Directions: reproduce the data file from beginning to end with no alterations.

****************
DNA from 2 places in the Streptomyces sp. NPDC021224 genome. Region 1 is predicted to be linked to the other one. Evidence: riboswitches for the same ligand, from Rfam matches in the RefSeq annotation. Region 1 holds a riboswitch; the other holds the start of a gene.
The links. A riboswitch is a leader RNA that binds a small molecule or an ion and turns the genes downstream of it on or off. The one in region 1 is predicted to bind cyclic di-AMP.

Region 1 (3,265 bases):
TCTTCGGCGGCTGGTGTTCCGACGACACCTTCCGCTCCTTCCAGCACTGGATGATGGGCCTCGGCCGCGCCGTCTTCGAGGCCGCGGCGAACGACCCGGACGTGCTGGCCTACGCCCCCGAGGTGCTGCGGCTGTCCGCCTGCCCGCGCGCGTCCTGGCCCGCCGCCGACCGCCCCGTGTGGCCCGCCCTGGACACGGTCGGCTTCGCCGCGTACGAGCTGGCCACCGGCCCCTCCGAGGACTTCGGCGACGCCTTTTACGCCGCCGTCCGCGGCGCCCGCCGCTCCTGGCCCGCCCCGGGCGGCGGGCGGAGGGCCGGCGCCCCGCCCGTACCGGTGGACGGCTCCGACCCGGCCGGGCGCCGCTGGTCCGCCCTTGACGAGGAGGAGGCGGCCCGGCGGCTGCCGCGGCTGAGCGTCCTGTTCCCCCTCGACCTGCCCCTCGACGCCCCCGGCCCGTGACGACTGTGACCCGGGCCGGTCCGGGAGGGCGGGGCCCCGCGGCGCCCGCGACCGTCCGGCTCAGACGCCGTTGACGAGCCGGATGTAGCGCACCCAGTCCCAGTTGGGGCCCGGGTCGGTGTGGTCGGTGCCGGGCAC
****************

DNA from 2 places in the Streptomyces sp. NPDC021224 genome. Region 1 is predicted to be linked to the other one. Evidence: riboswitches for the same ligand, from Rfam matches in the RefSeq annotation. Region 1 holds a riboswitch; the other holds the start of a gene.
The links. A riboswitch is a leader RNA that binds a small molecule or an ion and turns the genes downstream of it on or off. The one in region 1 is predicted to bind cyclic di-AMP.

Region 1 (3,265 bases):
TCTTCGGCGGCTGGTGTTCCGACGACACCTTCCGCTCCTTCCAGCACTGGATGATGGGCCTCGGCCGCGCCGTCTTCGAGGCCGCGGCGAACGACCCGGACGTGCTGGCCTACGCCCCCGAGGTGCTGCGGCTGTCCGCCTGCCCGCGCGCGTCCTGGCCCGCCGCCGACCGCCCCGTGTGGCCCGCCCTGGACACGGTCGGCTTCGCCGCGTACGAGCTGGCCACCGGCCCCTCCGAGGACTTCGGCGACGCCTTTTACGCCGCCGTCCGCGGCGCCCGCCGCTCCTGGCCCGCCCCGGGCGGCGGGCGGAGGGCCGGCGCCCCGCCCGTACCGGTGGACGGCTCCGACCCGGCCGGGCGCCGCTGGTCCGCCCTTGACGAGGAGGAGGCGGCCCGGCGGCTGCCGCGGCTGAGCGTCCTGTTCCCCCTCGACCTGCCCCTCGACGCCCCCGGCCCGTGACGACTGTGACCCGGGCCGGTCCGGGAGGGCGGGGCCCCGCGGCGCCCGCGACCGTCCGGCTCAGACGCCGTTGACGAGCCGGATGTAGCGCACCCAGTCCCAGTTGGGGCCCGGGTCGGTGTGGTCGGTGCCGGGCAC